TODAY is Primary Day in Pennsylvania

Pennsylvania’s general primary will be held today, Tuesday, April 23. 

Polls will be open from 7am to 8pm. Polling place locations and other information about voting in person on election day is available at

Nonpartisan election protection volunteers will be at select polling locations to assist voters in person today.

Voters who have questions or problems can contact the nonpartisan Election Protection hotline at 866-OUR-VOTE. Started in the wake of the 2000 presidential election, the program is now run by a nonpartisan coalition of more than 300 organizations. It has more than 40,000 volunteers nationwide, including more than 2,000 in Pennsylvania. Hotline assistance is also available in Spanish at 888-VE-Y-VOTA; in Asian languages at 888-API-VOTE; and in Arabic at 844-YALLA-US.

All mail and absentee ballots must be received by the county election board before 8 pm on election day. Voters can find their nearest ballot return site at

If an emergency situation prevents voters from going to their polling places, voters can request an Emergency Absentee Ballot. Voters may also authorize someone to pick up and return their emergency absentee ballots. More information is available here.

Voters with disabilities or in need of interpretation may bring a person of their choice with them to assist in the voting process, so long as the assister is not: an election judge, their employer, or their union representative.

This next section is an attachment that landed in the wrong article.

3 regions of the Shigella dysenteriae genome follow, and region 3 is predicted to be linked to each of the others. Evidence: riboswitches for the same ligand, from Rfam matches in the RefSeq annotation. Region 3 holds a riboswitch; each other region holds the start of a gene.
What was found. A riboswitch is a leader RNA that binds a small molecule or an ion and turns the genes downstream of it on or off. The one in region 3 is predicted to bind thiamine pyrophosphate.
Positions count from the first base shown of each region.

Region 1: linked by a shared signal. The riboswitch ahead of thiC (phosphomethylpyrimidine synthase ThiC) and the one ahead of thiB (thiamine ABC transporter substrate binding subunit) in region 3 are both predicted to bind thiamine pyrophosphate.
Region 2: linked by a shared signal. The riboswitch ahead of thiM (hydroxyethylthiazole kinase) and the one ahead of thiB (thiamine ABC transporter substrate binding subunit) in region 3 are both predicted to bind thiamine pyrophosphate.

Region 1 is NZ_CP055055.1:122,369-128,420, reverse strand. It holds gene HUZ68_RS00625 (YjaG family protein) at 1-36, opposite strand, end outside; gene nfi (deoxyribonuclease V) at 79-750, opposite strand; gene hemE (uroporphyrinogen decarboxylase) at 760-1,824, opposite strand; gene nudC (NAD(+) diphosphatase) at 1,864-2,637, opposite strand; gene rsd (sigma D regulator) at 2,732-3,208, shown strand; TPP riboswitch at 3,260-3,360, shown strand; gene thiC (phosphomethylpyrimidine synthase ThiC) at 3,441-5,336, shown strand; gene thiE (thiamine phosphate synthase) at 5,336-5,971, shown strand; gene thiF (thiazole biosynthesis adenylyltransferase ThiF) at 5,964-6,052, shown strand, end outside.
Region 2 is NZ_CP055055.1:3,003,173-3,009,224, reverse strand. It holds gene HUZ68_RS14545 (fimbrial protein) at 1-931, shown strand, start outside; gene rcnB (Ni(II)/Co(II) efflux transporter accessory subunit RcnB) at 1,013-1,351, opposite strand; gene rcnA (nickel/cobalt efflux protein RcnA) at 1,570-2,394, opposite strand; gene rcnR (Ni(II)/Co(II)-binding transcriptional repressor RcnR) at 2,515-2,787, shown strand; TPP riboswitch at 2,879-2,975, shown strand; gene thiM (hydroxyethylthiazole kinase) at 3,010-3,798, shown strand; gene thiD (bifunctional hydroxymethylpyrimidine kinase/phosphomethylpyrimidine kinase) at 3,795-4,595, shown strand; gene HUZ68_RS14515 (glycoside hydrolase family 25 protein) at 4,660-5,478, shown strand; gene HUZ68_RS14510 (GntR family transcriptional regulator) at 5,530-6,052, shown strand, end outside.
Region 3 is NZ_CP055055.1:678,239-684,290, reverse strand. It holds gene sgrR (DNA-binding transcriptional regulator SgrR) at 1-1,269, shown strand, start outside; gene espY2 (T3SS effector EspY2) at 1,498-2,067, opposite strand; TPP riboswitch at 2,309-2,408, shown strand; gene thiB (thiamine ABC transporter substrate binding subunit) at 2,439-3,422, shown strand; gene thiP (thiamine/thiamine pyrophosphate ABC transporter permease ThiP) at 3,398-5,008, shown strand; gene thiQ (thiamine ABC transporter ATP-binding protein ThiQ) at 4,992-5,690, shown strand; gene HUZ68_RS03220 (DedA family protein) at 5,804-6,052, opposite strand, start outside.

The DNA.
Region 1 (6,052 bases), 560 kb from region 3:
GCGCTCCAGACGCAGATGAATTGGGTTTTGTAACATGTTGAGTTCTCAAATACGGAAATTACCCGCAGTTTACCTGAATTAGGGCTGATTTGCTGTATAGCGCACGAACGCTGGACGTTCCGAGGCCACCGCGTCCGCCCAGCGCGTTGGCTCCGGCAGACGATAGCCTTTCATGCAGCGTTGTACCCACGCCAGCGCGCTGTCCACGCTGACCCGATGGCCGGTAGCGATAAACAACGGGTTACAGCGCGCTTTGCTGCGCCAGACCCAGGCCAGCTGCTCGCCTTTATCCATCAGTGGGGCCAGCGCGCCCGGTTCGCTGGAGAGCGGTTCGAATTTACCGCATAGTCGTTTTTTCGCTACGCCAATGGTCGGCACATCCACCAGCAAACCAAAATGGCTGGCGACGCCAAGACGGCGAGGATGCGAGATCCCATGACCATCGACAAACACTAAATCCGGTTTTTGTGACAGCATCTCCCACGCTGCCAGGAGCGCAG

Some voters with disabilities have the right to designate a third party to deliver their mail ballots. More information about accessible voting is available here.

“We don’t endorse candidates or political parties. But we do ask that you vote with the future of our Commonwealth in mind,” said Philip Hensley-Robin, executive director of Common Cause Pennsylvania. “Today, voters will choose nominees for the United States House and Senate, as well as for Attorney General, Treasurer, Auditor General, and the state legislature. Some voters will also have important local ballot measures to consider. Our government can’t be representative unless we all vote, so we hope to see people turn out for these important elections.”

“The right to vote is critical for our democratic form of government to function,” said Marian Schneider, senior policy counsel for voting rights at the ACLU of Pennsylvania. “All of our freedoms flow from the freedom to choose our elected leaders. In the current climate, there are too many people trying to undermine that right. We join in solidarity with everyone who believes in guaranteeing access to the ballot for all Pennsylvanians.”